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When illustrations are worth a thousand photos

Illustrators are an incredibly underused service in marketing. I’d guess that in much of your marketing material, when you know that words alone are going to be too dull, you reach for the photo library, either your own or stock images. This is why so much sales literature contains those awful images of shiny people in shiny offices pointing at shiny things. I’ve been as much of a culprit in this respect as anyone else.

If you’re trying to explain something, it’s quite likely that a photo won’t make things any clearer. It’ll just be there to brighten up the page. An illustration, whether it’s an innovative image, a process chart or a text-heavy “infographic”, can do a real job of attracting attention and helping to get your point over.

A couple of years ago, in our own company sales brochure, I stopped myself just as I was reaching for yet another stock photo to liven up the page. The concept I was describing was very nebulous, and the photo wouldn’t have really had much relevance. Instead, I thought: “wouldn’t an abstract illustration actually look much better?” One email to a great illustrator I know, and I’d commissioned something which was probably the best thing in the whole publication. It took me 10 minutes to sketch out what I wanted, a couple of days for the illustrator to deliver it, and an investment which didn’t significantly dent the publication’s budget.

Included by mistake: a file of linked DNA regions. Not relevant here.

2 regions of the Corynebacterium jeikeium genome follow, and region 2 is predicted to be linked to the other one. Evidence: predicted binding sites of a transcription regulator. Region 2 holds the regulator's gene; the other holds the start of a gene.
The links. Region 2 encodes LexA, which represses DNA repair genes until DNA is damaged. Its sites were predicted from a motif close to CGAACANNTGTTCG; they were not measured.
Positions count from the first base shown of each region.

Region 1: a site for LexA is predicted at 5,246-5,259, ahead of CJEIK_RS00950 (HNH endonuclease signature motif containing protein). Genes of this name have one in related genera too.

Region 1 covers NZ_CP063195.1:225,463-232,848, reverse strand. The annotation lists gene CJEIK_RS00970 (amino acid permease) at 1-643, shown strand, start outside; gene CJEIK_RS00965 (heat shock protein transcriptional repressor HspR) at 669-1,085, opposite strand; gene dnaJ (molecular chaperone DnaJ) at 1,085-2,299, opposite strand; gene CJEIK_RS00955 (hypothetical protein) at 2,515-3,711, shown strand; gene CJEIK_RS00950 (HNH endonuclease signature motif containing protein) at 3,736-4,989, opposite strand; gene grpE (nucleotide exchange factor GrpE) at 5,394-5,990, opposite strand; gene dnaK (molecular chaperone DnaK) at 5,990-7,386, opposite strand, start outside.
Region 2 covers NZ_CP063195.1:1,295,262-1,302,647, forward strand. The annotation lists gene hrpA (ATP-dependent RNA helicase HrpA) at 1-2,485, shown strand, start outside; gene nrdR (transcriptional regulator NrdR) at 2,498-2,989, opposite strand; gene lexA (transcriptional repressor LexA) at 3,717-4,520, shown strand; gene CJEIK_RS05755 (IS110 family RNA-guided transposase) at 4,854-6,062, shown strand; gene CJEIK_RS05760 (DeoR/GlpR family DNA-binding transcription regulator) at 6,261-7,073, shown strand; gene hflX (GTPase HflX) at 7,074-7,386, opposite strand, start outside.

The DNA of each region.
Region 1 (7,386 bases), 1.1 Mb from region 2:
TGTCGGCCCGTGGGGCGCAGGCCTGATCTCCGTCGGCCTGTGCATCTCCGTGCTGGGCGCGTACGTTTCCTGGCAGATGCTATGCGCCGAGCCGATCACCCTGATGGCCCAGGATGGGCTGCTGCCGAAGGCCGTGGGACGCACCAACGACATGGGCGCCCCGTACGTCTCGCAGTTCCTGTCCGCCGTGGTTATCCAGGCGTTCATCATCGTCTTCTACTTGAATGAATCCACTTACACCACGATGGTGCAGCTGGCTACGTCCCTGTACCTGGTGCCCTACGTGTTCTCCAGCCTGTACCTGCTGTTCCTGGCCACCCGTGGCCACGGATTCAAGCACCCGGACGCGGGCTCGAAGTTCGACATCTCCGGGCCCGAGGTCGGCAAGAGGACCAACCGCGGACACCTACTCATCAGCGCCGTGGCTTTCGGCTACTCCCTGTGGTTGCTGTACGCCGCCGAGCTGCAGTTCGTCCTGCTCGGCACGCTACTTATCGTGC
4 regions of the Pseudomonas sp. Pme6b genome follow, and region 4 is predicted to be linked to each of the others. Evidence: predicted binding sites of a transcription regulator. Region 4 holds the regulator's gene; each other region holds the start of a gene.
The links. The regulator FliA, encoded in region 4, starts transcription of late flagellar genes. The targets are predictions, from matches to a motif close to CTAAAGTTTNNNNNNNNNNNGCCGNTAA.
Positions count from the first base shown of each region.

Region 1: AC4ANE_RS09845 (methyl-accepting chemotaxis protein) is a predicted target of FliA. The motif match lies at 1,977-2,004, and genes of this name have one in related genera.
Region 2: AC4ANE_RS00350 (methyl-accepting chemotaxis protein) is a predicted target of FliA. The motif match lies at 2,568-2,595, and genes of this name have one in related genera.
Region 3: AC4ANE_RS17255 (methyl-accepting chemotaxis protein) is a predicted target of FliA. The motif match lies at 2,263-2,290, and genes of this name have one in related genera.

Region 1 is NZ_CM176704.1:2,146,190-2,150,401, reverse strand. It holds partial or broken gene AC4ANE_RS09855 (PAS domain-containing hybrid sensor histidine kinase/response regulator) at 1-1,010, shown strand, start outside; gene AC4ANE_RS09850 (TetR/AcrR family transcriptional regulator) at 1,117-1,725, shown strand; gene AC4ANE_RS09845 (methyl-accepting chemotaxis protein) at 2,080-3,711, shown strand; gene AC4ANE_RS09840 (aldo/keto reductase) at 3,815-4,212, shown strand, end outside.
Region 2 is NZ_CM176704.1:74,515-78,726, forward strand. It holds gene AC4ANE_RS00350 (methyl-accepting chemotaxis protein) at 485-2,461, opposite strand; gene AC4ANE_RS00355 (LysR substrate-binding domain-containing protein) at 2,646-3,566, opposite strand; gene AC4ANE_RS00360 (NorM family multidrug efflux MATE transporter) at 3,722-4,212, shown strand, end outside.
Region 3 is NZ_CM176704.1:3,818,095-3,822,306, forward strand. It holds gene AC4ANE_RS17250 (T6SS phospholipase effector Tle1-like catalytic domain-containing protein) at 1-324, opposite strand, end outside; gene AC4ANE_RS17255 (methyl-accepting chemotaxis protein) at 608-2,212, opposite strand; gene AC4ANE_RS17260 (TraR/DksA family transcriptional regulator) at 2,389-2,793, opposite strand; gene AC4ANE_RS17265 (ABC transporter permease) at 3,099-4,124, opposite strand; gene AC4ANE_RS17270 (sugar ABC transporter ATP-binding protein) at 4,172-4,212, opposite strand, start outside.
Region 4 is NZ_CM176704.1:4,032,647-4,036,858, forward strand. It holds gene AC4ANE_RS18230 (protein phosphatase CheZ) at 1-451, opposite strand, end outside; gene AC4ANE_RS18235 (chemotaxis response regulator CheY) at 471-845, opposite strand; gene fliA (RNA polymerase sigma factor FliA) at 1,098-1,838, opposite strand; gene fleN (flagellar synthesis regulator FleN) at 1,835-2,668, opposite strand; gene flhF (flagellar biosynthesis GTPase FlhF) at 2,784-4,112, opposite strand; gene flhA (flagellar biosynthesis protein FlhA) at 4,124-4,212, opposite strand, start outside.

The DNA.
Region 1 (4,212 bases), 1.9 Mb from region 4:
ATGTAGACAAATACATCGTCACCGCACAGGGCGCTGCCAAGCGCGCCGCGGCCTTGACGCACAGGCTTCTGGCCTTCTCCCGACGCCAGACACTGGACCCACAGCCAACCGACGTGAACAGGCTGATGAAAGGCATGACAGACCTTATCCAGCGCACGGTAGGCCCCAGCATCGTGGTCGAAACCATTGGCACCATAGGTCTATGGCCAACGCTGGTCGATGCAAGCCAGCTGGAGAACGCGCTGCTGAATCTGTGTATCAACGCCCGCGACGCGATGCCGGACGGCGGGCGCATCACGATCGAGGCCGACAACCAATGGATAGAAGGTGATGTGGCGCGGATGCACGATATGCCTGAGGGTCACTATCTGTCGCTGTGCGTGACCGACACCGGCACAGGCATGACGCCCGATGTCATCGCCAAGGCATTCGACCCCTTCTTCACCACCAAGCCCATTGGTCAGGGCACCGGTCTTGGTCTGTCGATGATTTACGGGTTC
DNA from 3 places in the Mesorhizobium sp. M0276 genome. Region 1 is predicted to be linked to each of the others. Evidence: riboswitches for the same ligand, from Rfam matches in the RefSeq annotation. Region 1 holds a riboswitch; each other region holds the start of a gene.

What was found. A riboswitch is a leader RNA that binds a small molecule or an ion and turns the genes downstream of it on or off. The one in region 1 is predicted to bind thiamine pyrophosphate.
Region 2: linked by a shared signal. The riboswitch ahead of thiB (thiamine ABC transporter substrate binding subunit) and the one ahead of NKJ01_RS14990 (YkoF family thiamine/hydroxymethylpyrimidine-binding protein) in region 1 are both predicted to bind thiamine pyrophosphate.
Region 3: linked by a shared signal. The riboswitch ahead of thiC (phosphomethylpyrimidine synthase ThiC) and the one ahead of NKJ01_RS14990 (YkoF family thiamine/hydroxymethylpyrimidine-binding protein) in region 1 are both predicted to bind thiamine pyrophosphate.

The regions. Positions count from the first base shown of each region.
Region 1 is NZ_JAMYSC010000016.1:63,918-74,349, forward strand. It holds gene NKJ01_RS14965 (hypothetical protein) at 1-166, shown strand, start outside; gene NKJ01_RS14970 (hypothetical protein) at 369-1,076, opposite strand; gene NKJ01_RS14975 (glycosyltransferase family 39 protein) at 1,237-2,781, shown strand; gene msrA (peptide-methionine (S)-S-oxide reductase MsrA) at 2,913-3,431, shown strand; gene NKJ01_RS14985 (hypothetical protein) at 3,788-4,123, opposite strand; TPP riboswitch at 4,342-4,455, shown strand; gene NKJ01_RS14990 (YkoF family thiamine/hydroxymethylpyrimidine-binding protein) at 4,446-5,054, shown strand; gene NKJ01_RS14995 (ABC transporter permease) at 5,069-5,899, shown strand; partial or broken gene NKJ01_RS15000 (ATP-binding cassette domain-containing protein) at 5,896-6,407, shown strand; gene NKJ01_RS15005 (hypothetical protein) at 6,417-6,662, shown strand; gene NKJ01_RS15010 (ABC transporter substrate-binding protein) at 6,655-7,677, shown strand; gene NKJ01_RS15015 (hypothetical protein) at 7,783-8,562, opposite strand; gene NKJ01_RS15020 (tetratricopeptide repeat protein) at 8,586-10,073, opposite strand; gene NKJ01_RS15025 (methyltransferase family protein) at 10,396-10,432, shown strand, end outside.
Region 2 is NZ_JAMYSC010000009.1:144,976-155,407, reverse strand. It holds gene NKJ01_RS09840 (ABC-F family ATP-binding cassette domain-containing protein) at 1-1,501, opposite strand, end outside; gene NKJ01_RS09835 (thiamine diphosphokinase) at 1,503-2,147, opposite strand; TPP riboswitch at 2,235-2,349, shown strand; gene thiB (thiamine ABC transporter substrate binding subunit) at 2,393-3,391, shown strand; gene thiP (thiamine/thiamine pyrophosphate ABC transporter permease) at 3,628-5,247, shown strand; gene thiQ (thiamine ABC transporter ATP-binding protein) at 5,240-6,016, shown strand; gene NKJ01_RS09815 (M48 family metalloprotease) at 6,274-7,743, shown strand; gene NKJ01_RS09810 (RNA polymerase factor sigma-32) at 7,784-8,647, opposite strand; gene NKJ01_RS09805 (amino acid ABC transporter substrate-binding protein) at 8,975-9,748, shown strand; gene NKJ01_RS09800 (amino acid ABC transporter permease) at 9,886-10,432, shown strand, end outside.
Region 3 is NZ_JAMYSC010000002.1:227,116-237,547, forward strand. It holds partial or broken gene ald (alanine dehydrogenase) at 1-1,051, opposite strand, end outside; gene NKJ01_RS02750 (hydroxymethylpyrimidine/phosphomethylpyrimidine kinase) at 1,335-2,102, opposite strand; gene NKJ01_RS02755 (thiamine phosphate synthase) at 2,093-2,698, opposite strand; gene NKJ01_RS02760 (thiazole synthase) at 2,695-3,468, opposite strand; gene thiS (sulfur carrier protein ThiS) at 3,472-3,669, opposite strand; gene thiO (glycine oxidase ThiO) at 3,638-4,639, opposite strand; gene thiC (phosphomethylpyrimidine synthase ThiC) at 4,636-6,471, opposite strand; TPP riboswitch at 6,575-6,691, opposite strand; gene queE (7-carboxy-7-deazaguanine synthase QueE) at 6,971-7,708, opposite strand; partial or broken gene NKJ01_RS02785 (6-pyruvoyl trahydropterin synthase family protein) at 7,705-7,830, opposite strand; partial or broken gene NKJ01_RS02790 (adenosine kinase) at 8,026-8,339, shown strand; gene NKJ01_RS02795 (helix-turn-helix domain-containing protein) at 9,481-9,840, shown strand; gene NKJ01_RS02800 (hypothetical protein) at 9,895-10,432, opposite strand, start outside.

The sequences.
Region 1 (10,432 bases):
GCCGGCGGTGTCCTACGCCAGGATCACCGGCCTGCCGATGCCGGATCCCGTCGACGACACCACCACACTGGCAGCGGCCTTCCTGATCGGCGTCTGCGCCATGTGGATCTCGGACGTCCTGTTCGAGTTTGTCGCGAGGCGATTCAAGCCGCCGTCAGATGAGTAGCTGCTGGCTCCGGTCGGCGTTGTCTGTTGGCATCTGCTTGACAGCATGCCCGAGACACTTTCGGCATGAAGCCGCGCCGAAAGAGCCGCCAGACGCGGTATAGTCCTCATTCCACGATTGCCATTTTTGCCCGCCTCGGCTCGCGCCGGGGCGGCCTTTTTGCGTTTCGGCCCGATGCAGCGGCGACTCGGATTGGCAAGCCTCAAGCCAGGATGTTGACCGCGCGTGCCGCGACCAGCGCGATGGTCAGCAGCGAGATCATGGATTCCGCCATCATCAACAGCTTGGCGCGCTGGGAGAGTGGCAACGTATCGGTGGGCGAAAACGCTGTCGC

That one got me out of a corner when the subject was too vague for a relevant photo. But illustrations can be very specific too, showing a process clearly. Take a look at some of the best infographics around for examples. The same illustrators who can create abstract images like the one above can usually do text-heavy explanatory diagrams too. And there are many opportunities for repurposing great illustrations, particularly as display boards.

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